Dr. Tarra Bates-Duford
Recognizing The Signs of Child Abuse
Child abuse and neglect continues to be a widespread problem that can occur in any cultural, ethnic, and economic group. Child abuse can be physical, emotional, verbal, or sexual. Abuse can result in serious physical, psychological, and emotional injury to the child. Unfortunately, some child that are physically abused may even die as a result of the abuse.
Child abuse is more than bruises, scratches, and broken bones. While physical abuse might be the most visible, other types of abuse, such as emotional abuse and neglect, also leave deep, lasting scars. The earlier abused children get help, the greater chance they have to heal and break the cycle—rather than perpetuate it. By learning about common signs of abuse and what you can do to intervene, you can make a huge impact in a child’s life.
Common warning signs of child abuse:
1) Change of behavior in a child not directly related to normal daily activities, school, home, friends, etc. Child exhibit behaviors of overly passive, unusually compliant, aggressive, avoidant, or aggressive behavior.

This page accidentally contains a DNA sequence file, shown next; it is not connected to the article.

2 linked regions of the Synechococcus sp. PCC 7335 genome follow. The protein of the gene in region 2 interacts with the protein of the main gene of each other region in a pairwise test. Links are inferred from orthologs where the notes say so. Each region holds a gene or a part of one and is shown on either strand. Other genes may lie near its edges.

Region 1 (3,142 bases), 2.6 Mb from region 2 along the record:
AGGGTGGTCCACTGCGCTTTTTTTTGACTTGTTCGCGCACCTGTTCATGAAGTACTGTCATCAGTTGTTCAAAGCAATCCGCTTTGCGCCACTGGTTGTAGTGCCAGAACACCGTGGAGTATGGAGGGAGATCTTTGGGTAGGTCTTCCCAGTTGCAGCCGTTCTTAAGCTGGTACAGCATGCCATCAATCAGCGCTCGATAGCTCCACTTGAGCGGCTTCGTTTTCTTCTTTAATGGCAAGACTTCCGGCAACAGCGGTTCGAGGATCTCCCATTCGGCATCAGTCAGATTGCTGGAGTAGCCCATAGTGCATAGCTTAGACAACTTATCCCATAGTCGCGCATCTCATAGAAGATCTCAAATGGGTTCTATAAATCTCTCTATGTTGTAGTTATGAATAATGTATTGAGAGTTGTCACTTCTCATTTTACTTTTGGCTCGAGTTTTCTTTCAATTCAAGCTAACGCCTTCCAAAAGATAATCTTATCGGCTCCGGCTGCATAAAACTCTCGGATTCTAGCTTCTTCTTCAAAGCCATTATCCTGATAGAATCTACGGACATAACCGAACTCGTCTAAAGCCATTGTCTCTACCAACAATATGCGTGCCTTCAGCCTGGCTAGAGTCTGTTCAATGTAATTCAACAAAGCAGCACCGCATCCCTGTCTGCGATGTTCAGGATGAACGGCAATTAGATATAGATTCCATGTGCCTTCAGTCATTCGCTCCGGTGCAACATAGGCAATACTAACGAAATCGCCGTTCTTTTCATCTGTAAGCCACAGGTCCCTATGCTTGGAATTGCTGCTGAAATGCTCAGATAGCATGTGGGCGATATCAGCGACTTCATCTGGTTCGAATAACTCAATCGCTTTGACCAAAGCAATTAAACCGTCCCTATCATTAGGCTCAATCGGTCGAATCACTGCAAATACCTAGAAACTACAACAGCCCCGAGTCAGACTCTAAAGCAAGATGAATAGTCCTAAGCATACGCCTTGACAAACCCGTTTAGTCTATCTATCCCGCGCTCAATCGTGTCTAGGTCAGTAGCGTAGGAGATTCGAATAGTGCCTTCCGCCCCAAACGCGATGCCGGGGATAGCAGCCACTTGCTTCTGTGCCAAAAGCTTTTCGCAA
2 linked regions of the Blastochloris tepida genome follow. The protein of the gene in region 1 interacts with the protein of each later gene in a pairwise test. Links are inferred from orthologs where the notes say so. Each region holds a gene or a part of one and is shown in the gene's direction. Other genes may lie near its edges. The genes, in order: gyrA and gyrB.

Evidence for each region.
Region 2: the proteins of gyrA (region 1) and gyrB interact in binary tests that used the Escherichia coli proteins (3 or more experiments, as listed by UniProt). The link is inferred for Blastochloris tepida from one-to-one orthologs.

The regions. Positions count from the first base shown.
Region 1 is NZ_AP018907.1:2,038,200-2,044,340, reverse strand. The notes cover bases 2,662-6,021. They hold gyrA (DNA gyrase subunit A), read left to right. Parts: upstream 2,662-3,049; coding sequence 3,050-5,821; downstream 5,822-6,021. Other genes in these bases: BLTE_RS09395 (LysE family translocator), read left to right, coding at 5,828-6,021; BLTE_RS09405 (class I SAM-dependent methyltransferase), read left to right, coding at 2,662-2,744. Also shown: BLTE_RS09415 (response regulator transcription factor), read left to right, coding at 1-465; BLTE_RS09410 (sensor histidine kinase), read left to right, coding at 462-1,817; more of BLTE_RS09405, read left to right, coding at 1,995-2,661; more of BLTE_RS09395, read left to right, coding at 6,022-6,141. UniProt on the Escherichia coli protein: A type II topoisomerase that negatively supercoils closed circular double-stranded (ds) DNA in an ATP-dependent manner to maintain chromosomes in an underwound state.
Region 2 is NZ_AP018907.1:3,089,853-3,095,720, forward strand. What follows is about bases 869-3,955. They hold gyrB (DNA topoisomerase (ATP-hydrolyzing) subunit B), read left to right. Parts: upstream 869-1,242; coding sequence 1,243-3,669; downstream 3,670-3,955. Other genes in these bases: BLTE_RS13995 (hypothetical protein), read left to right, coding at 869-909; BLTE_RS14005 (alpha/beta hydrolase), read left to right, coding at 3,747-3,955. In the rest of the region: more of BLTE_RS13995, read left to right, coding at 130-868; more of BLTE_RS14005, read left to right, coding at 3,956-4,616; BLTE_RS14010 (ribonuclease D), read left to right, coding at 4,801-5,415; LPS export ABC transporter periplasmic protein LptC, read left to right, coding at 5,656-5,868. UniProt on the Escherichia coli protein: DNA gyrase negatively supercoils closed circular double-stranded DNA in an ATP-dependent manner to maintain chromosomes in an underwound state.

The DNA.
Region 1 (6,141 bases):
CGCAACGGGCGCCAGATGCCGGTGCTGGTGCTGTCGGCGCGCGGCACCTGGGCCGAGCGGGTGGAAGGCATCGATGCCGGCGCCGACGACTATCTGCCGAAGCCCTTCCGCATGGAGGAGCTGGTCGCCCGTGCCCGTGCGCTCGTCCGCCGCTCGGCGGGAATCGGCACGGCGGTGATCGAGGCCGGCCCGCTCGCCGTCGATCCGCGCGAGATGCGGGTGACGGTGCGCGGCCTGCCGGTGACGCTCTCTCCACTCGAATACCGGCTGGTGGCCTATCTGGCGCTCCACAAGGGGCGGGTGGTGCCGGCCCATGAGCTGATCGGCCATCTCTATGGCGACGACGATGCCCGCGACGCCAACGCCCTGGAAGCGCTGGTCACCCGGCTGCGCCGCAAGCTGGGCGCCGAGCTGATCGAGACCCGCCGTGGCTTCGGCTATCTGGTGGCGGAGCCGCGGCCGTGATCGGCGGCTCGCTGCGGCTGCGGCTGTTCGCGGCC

2) Excessively withdrawn, fearful, or anxious about doing something wrong. Unusually attached to caregiver, fearful, or anxious at the anticipation of separation.
3) behavior appears overly provocative or possess sexual knowledge exceeding developmental age.
4) Regressed behavior which can include thumb-sucking, soiling of clothing and bedding, age inappropriate behaviors, i.e., throwing tantrums (which is something the child had previously outgrown).
5) unusual and or unexplained bruising
6) Avoid touch, behaves in a manner that exhibits fear, or behaves sexually inappropriate with others.
7) Trouble sitting or walking, unknown rashes, redness, or irriation in private areas.
8) Frequently absent from school
9) Decline in academic performance.
10) Wears clothing not appropriate for the weather
11) Runs away from home or attempts to avoid going home.
Risk factors for child abuse and neglect:
Lack of or insufficient parenting skills
Undiagnosed or untreated mental illness
Alcohol or substance addiction
Pronounced stressors or lack of adequate support
Like many things in life, child abuse is preventable with effective identification of contributing factors, issues that may be interfering with or preventing effective parenting, addictions, emotional/psychological challenges, etc. When it comes to children, if there is even the slightest suspicion of abuse or neglect it is important to report it. It is best to err on the side of caution rather than waiting for what we think is “concrete” proof. Individuals that abuse children typically engage in behaviors that make it difficult for children to report the abuse (intimidation, threats, and fear). Therefore, it is important to be able to recognize the signs of abuse and neglect.